Seattle Kraken, Vince Dunn

Seattle Kraken Blueline Consistency A Key

This is not a jinx; I repeat, this is not a jinx. But the healthy consistency and the balanced versatility of the Seattle Kraken D-corps cannot be overlooked this early season.

While the scoring has been spread around nicely up front, the back-end is also a large part of that, and disciplined offensive efforts from the blueline have paid dividends.

Six defenseman have played for the Seattle Kraken this season in all thirteen games. Just the six. Compare that to the struggling Vancouver Canucks up the highway and you’ll realize the simple importance of having your D-men staying in one piece. Due to injuries and general lack of depth, nine different men have played D for the Canucks this season, not including lefty Travis Dermott who’s been injured since training camp.

Vince Dunn sits on top of the Kraken’s blueline scoring list with eight points, including his second goal of the season Saturday night in Pittsburgh.

Justin Schultz is next with six points, Jamie Oleksiak has five, Carson Soucy four, and Adam Larsson and Will Borgen with three each. All six guys have scored at least one goal. Three of them are right-handed, Larsson, Schultz and Borgen; the other three lefties.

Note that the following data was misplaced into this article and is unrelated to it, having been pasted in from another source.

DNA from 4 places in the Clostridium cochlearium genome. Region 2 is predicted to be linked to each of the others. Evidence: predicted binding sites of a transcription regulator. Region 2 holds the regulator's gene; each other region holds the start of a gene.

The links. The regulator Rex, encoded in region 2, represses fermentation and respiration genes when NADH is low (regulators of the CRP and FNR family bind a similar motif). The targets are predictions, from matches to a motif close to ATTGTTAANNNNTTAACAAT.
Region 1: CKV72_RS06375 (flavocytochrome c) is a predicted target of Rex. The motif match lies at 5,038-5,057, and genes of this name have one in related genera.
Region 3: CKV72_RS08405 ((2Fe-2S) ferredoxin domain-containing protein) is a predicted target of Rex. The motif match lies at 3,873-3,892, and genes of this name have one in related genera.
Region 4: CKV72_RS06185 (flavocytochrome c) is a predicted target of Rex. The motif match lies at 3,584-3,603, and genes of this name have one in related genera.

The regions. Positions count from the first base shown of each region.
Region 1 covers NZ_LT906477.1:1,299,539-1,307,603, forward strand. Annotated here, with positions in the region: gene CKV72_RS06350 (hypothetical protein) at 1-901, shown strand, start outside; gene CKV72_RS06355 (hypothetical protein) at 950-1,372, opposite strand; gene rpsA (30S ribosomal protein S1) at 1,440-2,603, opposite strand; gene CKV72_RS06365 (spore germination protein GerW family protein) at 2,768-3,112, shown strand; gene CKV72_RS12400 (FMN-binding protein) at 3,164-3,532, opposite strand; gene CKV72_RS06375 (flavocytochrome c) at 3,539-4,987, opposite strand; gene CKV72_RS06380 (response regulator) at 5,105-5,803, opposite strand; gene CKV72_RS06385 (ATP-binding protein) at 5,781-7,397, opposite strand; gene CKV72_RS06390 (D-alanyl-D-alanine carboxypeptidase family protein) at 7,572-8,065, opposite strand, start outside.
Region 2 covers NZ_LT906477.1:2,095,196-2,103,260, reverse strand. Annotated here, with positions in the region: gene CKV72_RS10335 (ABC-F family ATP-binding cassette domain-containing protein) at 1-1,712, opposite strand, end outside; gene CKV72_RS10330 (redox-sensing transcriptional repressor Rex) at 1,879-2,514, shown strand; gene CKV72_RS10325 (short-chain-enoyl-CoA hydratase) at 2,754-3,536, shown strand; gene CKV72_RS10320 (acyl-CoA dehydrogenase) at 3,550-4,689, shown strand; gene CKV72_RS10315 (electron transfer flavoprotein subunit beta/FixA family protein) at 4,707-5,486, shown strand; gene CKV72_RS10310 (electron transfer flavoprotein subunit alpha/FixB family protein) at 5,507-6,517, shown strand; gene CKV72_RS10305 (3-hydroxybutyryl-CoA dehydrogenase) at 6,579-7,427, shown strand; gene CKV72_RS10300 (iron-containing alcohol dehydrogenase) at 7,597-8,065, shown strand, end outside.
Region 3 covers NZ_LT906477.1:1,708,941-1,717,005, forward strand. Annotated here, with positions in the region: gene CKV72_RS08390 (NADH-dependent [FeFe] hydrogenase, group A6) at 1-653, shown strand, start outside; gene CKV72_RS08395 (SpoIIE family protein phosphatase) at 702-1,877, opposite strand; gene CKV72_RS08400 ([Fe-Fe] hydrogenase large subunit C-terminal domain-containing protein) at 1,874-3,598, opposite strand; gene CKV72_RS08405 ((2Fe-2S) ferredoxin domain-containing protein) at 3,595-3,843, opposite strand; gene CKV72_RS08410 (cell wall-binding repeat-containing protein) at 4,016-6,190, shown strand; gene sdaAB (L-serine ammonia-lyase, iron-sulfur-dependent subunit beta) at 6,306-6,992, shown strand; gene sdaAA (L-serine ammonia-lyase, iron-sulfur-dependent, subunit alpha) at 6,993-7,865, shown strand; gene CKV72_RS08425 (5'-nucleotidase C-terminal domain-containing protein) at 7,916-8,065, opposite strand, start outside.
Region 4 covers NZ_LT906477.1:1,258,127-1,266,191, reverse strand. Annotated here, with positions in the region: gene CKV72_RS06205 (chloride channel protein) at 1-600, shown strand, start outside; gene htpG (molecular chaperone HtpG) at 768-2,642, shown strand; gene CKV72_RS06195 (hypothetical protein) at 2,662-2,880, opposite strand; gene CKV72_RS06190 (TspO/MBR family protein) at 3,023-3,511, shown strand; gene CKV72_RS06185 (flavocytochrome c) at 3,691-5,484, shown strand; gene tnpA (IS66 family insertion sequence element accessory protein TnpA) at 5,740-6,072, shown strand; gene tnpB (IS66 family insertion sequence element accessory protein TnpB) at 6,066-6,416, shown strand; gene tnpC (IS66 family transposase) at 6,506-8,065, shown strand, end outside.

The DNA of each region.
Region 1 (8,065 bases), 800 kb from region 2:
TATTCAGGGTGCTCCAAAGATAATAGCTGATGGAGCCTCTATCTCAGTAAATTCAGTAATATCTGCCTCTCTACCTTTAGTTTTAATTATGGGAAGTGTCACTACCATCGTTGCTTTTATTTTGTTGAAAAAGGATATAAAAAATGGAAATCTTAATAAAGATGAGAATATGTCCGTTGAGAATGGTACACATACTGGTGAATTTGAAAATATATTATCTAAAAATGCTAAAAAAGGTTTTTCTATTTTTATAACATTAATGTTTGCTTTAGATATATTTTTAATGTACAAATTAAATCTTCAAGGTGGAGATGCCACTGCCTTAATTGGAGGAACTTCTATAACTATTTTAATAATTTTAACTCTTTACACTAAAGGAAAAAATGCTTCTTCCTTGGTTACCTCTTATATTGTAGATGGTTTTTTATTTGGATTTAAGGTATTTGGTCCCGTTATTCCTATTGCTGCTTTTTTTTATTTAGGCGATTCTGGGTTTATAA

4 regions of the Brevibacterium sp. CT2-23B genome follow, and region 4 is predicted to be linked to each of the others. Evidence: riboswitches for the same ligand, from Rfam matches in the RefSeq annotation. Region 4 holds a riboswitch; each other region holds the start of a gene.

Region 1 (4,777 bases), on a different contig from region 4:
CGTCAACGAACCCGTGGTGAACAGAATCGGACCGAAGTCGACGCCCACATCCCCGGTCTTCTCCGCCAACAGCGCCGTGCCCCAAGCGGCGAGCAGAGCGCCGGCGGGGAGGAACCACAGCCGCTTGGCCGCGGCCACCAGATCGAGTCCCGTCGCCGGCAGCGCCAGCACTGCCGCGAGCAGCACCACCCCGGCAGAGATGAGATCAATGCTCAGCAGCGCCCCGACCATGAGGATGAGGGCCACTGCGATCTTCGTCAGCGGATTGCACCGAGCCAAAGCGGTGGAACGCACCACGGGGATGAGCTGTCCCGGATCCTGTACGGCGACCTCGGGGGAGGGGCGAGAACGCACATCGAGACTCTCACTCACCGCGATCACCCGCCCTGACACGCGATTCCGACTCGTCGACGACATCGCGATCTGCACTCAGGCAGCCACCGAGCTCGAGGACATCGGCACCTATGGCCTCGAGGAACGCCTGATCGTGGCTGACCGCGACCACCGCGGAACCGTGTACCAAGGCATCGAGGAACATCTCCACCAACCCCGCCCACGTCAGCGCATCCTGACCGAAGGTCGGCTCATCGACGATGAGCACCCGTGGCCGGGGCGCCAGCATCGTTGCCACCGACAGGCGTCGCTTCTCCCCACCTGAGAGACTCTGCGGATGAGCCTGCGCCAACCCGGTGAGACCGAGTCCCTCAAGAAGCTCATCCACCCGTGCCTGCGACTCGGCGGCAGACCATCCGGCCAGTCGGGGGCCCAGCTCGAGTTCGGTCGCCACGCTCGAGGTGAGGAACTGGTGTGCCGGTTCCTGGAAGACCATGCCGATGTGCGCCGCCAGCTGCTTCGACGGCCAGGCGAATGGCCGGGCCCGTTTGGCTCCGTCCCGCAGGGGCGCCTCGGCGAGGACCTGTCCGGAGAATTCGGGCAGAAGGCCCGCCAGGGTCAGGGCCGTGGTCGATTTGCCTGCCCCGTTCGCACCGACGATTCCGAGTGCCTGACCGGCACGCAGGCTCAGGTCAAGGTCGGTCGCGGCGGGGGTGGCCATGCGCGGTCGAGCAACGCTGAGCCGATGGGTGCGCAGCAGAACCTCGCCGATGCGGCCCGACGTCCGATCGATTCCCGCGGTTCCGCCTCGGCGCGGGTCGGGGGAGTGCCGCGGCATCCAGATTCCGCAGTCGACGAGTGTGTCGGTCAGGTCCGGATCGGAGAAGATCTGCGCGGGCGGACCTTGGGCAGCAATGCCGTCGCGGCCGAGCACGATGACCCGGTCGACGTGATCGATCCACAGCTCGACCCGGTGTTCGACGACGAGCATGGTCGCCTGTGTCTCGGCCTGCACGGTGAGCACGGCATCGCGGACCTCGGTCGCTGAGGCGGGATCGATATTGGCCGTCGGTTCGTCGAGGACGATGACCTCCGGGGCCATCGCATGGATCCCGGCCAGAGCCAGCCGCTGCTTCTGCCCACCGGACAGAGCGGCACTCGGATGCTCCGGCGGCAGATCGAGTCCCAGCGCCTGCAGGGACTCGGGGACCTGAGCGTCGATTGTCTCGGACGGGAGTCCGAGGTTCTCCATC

It’s a simple balance not all teams can achieve.

Kraken Balancing Act

Vince Dunn has the best possession and shot analytics for the Seattle Kraken blueliners, Oleksiak the worst. This isn’t exactly earth shattering information or cause for concern considering Dunn’s offensive-mindedness, indicated by his spot on one of the power play units. Schultz would be the other guy who steps on to that boat.

Reciprocally, Dunn and Schultz have the fewest hits on the season, less than ten each, while three of the other four guys have thirty-plus. Borgen has 24. Again, stating the obvious to suggest effective line-up balance.

Along those lines, the size of this group is impressive. None are afraid nor should they be. Oleksiak is a 6-foot-7 beast, Larsson and Borgen 6-foot-3. There are no waterbugs on this blueline. Heft is a delightful bonus once your group takes care of the first two characteristics scouts look for in a D-man; skating and the ability to make the first pass.

23-year-old righty Cale Fleury is waiting in the wings should someone need a night off, although that shouldn’t be necessary. The average age of the core group is 28.1. Not exactly old-timers. In fact, one could argue the Kraken blueline unit is in its prime.

Thus far each player has filled his role, stayed in his lane as it were, and incidents of ‘trying to do too much’ seem rare.

So far the wins and losses have bore that out.

Rob Simpson

Rob Simpson has covered the NHL in five different decades. He’s authored 4 books on hockey and is a veteran TV and radio play-by-play man and reporter.